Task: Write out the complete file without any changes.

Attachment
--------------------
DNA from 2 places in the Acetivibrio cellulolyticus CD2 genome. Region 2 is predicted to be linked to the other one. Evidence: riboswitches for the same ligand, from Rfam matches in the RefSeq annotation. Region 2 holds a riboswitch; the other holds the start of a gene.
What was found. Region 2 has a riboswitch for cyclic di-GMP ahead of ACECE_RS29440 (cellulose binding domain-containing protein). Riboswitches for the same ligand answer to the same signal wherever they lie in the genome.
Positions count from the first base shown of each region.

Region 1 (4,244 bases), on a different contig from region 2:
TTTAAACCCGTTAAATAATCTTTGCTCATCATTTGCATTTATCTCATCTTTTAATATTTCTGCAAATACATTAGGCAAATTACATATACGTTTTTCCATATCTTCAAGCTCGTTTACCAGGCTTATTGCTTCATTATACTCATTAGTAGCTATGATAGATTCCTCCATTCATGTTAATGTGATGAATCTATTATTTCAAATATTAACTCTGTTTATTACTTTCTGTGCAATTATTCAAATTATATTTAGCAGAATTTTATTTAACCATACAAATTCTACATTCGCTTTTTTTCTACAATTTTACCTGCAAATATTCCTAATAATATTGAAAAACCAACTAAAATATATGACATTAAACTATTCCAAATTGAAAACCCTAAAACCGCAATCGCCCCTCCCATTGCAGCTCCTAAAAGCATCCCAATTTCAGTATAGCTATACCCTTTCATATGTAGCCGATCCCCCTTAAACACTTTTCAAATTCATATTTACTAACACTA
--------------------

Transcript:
DNA from 2 places in the Acetivibrio cellulolyticus CD2 genome. Region 2 is predicted to be linked to the other one. Evidence: riboswitches for the same ligand, from Rfam matches in the RefSeq annotation. Region 2 holds a riboswitch; the other holds the start of a gene.
What was found. Region 2 has a riboswitch for cyclic di-GMP ahead of ACECE_RS29440 (cellulose binding domain-containing protein). Riboswitches for the same ligand answer to the same signal wherever they lie in the genome.
Positions count from the first base shown of each region.

Region 1 (4,244 bases), on a different contig from region 2:
TTTAAACCCGTTAAATAATCTTTGCTCATCATTTGCATTTATCTCATCTTTTAATATTTCTGCAAATACATTAGGCAAATTACATATACGTTTTTCCATATCTTCAAGCTCGTTTACCAGGCTTATTGCTTCATTATACTCATTAGTAGCTATGATAGATTCCTCCATTCATGTTAATGTGATGAATCTATTATTTCAAATATTAACTCTGTTTATTACTTTCTGTGCAATTATTCAAATTATATTTAGCAGAATTTTATTTAACCATACAAATTCTACATTCGCTTTTTTTCTACAATTTTACCTGCAAATATTCCTAATAATATTGAAAAACCAACTAAAATATATGACATTAAACTATTCCAAATTGAAAACCCTAAAACCGCAATCGCCCCTCCCATTGCAGCTCCTAAAAGCATCCCAATTTCAGTATAGCTATACCCTTTCATATGTAGCCGATCCCCCTTAAACACTTTTCAAATTCATATTTACTAACACTA